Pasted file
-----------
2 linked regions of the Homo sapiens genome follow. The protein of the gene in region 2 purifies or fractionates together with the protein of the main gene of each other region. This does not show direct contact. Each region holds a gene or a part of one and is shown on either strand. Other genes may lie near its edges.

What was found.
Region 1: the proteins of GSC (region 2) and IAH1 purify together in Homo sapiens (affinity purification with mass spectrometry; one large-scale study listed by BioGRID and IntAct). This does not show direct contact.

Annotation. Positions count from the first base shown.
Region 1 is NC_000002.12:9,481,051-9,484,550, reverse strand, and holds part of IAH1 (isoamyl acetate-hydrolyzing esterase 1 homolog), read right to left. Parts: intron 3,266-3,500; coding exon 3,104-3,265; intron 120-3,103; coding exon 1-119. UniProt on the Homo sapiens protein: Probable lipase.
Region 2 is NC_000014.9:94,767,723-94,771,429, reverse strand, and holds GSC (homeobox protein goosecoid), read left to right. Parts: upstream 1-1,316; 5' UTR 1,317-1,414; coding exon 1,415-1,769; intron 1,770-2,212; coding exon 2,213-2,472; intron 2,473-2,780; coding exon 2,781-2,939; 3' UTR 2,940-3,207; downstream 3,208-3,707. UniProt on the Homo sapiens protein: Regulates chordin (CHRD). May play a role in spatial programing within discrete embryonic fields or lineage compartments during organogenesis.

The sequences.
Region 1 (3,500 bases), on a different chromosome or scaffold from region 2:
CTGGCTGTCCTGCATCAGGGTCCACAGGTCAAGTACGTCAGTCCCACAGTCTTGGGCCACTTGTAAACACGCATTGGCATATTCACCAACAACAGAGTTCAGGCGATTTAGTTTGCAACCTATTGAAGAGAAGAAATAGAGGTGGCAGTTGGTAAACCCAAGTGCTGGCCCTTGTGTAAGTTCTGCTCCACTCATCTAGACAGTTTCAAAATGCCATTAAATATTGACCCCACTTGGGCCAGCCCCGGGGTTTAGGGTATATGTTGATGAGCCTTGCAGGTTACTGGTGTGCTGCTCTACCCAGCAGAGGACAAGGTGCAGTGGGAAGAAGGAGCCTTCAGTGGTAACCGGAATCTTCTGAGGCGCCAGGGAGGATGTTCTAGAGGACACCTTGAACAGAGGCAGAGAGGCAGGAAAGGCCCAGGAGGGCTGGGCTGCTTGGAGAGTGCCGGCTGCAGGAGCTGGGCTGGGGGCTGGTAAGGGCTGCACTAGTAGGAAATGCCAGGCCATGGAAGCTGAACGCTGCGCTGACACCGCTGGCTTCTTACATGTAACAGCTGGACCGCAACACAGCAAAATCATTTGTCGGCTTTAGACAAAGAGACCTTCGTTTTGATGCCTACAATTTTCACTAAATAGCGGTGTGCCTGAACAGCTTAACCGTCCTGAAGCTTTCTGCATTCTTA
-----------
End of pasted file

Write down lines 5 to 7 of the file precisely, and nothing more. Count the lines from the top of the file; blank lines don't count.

Region 1 is NC_000002.12:9,481,051-9,484,550, reverse strand, and holds part of IAH1 (isoamyl acetate-hydrolyzing esterase 1 homolog), read right to left. Parts: intron 3,266-3,500; coding exon 3,104-3,265; intron 120-3,103; coding exon 1-119. UniProt on the Homo sapiens protein: Probable lipase.
Region 2 is NC_000014.9:94,767,723-94,771,429, reverse strand, and holds GSC (homeobox protein goosecoid), read left to right. Parts: upstream 1-1,316; 5' UTR 1,317-1,414; coding exon 1,415-1,769; intron 1,770-2,212; coding exon 2,213-2,472; intron 2,473-2,780; coding exon 2,781-2,939; 3' UTR 2,940-3,207; downstream 3,208-3,707. UniProt on the Homo sapiens protein: Regulates chordin (CHRD). May play a role in spatial programing within discrete embryonic fields or lineage compartments during organogenesis.

The sequences.